UDP is easily recognized as Lightning, or other Layer 2 applications on Bitcoin. Low overhead is provided with exceptionally low transaction fees. Lightning does not have an operational cap, meaning an unlimited amount of channels can be opened to create an unlimited scale.

The datagram delivery service for UTXOs is maintained by “channels” opened between two willing participants that create a multi-sig wallet of funds to be used for micro transactions that are not connected to the blockchain. Once both parties want to close the channel, it is then broadcast to the transport layer and becomes part of the blockchain.

You might be thinking, “Why does it seem like some of this repeats?” It is because the system is not always linear. The open interconnection of the system allows for the best use demanded for the existing scenario. This ability to transact with directional freedom with applications that best serve the transaction is a defining feature of Bitcoin.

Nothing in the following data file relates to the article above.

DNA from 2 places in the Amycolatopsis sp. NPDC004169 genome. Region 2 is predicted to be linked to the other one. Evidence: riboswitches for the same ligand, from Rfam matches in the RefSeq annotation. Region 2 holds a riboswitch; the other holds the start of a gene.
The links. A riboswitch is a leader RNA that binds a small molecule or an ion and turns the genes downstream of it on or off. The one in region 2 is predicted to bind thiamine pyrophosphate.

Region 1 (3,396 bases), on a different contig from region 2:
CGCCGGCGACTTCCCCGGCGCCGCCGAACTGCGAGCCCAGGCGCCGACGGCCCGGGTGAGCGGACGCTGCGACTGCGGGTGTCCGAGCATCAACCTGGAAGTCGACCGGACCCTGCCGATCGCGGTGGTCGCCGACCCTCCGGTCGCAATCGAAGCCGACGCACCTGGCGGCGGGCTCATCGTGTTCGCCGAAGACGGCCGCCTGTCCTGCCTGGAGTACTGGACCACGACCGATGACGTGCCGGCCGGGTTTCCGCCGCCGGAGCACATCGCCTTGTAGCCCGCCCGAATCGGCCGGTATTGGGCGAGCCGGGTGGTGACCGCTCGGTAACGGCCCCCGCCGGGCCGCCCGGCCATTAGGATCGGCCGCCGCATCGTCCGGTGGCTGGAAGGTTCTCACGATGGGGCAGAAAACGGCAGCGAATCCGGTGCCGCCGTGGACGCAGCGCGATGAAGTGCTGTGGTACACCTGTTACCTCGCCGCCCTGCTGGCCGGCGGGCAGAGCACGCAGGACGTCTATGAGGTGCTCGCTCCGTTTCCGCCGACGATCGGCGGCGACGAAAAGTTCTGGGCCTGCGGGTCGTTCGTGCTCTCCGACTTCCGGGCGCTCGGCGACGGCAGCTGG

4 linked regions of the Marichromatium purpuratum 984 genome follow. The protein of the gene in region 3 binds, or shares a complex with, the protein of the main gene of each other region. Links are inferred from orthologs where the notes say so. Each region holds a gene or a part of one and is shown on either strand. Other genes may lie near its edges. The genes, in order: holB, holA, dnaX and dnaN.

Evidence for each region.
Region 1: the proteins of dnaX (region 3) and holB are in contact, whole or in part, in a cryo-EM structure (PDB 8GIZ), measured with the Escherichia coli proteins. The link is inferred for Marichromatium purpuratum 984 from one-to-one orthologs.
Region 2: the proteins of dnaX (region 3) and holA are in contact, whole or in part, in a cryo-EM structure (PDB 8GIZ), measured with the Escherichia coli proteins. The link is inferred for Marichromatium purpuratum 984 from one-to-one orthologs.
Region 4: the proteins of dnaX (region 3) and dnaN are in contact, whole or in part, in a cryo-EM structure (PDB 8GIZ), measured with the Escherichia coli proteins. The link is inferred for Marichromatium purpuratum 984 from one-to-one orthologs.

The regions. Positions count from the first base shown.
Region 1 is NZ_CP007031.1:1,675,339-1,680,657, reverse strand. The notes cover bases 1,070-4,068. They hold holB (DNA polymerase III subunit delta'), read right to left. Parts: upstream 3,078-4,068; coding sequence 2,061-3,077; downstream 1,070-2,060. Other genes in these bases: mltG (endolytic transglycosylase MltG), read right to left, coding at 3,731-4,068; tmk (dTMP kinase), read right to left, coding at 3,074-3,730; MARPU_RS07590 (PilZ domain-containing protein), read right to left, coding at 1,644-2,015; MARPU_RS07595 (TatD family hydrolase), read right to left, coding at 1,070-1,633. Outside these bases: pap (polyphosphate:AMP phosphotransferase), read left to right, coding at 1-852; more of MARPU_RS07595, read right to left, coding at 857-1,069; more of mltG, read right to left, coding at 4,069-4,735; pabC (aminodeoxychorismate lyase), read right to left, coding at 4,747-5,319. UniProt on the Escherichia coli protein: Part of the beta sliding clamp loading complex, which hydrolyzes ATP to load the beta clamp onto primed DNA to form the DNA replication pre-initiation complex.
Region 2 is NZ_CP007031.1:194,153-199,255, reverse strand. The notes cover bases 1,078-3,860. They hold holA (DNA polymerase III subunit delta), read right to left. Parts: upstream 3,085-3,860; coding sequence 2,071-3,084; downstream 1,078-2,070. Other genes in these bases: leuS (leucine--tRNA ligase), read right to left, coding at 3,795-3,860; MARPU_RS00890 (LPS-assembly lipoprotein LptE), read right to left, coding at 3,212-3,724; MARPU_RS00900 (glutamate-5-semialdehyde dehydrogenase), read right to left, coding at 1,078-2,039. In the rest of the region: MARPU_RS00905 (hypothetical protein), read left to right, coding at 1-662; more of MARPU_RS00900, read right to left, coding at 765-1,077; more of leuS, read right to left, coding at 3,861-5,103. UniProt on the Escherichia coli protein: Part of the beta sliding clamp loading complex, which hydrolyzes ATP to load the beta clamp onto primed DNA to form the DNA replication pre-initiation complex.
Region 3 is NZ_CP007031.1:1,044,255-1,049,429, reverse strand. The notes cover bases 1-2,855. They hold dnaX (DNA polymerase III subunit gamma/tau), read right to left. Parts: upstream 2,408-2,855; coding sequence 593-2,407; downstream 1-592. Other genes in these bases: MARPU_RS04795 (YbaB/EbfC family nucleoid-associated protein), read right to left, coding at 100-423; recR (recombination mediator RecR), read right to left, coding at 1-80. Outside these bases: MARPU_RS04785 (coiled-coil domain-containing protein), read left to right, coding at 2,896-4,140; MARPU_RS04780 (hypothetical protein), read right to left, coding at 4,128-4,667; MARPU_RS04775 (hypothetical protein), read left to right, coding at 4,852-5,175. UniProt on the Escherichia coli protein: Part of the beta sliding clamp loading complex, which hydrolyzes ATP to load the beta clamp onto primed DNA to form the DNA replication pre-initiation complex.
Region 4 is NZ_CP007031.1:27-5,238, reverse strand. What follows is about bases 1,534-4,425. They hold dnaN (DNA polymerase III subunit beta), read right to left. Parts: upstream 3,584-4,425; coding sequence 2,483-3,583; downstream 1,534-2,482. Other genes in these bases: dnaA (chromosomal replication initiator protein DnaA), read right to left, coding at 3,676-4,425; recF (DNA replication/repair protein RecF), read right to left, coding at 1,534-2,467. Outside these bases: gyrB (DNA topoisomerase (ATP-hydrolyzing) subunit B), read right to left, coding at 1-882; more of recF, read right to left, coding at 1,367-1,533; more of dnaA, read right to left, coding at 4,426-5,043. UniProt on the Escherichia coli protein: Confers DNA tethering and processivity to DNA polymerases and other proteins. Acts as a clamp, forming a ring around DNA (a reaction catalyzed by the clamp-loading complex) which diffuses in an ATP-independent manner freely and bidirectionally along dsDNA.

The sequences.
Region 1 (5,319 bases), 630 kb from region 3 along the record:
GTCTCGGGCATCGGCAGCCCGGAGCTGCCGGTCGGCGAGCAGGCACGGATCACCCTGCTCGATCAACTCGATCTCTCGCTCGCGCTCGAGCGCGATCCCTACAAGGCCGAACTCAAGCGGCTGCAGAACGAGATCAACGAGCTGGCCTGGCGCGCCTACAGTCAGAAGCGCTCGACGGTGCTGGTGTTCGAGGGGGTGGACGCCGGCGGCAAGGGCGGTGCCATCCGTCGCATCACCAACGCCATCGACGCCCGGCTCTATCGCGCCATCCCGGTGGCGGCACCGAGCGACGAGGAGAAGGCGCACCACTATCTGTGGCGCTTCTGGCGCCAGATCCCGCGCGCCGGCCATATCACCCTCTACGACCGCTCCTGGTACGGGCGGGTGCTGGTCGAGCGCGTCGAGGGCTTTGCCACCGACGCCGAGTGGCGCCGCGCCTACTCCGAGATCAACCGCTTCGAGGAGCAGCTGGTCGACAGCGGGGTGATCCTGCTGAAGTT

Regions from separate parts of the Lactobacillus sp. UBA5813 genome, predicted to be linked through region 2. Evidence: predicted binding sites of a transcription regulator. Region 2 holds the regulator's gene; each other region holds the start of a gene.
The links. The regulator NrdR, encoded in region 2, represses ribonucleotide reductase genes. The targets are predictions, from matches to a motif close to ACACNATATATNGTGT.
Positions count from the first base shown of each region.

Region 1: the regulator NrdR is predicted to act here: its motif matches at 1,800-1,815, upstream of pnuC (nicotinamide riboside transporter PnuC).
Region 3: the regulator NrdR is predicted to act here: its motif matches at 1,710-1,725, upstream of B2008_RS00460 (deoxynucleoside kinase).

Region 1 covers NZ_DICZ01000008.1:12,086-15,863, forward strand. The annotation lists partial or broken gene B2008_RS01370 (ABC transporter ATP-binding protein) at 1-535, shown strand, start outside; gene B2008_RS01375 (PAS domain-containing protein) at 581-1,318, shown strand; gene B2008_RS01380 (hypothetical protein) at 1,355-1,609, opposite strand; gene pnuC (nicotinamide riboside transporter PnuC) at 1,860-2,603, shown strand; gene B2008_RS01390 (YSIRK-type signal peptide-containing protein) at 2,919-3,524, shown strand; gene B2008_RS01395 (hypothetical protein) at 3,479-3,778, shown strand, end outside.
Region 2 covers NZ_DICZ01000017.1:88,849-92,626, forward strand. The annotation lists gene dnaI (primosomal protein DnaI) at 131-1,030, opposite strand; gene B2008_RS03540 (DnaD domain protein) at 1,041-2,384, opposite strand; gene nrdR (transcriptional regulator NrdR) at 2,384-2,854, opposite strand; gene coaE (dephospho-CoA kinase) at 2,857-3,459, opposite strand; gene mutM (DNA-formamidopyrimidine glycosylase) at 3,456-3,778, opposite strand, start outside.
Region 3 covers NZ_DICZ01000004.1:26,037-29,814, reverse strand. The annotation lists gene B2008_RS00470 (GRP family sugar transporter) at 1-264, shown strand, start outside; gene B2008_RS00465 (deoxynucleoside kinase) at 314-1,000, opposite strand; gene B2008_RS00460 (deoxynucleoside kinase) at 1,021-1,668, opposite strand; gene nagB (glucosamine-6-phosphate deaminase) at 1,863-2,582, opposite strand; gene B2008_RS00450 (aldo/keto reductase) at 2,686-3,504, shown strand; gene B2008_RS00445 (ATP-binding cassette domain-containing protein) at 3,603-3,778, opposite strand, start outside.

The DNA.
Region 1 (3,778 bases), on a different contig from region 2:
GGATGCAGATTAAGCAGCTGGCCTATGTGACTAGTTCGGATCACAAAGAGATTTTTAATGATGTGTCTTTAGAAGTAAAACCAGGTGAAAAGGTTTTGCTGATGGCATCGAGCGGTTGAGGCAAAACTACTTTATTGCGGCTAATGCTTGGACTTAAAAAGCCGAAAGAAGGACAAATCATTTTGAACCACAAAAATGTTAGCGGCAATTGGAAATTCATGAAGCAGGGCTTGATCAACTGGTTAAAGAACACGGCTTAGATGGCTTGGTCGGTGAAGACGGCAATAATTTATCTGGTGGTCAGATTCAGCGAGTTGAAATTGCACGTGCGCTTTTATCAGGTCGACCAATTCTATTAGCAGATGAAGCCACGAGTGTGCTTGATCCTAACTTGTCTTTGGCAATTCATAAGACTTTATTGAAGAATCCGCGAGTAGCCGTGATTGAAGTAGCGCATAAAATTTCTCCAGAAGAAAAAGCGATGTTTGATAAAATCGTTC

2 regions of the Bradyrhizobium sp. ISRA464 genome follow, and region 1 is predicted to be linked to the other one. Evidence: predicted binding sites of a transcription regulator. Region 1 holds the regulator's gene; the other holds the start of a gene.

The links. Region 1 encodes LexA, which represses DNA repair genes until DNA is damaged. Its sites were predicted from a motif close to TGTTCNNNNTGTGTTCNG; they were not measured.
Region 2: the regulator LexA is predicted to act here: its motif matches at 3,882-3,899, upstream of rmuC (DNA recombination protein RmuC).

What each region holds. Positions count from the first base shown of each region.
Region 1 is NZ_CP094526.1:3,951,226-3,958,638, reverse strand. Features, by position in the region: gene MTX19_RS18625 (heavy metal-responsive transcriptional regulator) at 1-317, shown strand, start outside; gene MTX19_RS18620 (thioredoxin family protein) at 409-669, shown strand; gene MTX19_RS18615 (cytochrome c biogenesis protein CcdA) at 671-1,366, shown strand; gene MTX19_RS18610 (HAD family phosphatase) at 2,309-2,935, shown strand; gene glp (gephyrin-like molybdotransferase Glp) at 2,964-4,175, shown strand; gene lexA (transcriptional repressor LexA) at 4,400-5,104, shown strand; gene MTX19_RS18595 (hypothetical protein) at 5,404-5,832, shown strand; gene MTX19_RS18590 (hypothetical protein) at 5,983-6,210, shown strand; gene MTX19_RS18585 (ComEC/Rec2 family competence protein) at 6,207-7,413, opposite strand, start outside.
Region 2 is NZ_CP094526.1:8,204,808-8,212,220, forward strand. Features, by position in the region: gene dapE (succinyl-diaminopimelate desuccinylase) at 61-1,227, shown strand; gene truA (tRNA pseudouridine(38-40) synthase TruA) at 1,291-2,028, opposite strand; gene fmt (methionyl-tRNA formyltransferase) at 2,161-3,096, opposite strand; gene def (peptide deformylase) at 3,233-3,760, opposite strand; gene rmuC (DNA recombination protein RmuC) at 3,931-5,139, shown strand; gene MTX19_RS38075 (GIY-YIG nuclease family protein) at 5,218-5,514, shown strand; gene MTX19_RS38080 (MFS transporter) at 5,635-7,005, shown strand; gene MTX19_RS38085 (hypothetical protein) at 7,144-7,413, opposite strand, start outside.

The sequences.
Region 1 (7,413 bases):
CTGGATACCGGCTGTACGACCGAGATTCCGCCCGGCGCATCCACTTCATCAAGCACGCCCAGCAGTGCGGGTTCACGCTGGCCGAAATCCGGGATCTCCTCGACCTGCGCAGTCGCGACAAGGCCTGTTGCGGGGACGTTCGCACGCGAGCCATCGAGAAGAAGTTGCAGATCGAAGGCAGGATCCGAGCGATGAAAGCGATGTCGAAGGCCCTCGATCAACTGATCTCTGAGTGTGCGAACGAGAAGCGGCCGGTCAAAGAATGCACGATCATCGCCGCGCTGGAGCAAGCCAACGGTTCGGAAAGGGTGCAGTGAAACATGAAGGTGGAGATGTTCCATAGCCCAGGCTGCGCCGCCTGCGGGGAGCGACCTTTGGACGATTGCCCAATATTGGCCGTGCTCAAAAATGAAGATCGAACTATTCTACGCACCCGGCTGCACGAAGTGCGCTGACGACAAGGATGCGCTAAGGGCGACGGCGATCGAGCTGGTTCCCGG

All processes utilized in the transport layer to deliver data in myriad different ways come together in raw form with their individual intention. Examples of applications include:

Lightning: I think we’ve discussed this enough for you to get the point — Layer 2 scalability for Bitcoin with two party channels built for micro-transactions and low fees.

Strike: Application built on top of Lightning to allow direct micro payments to any end user.

Sphinx Chat: Decentralized social media used for encrypted messaging and content creation without the fear of censorship.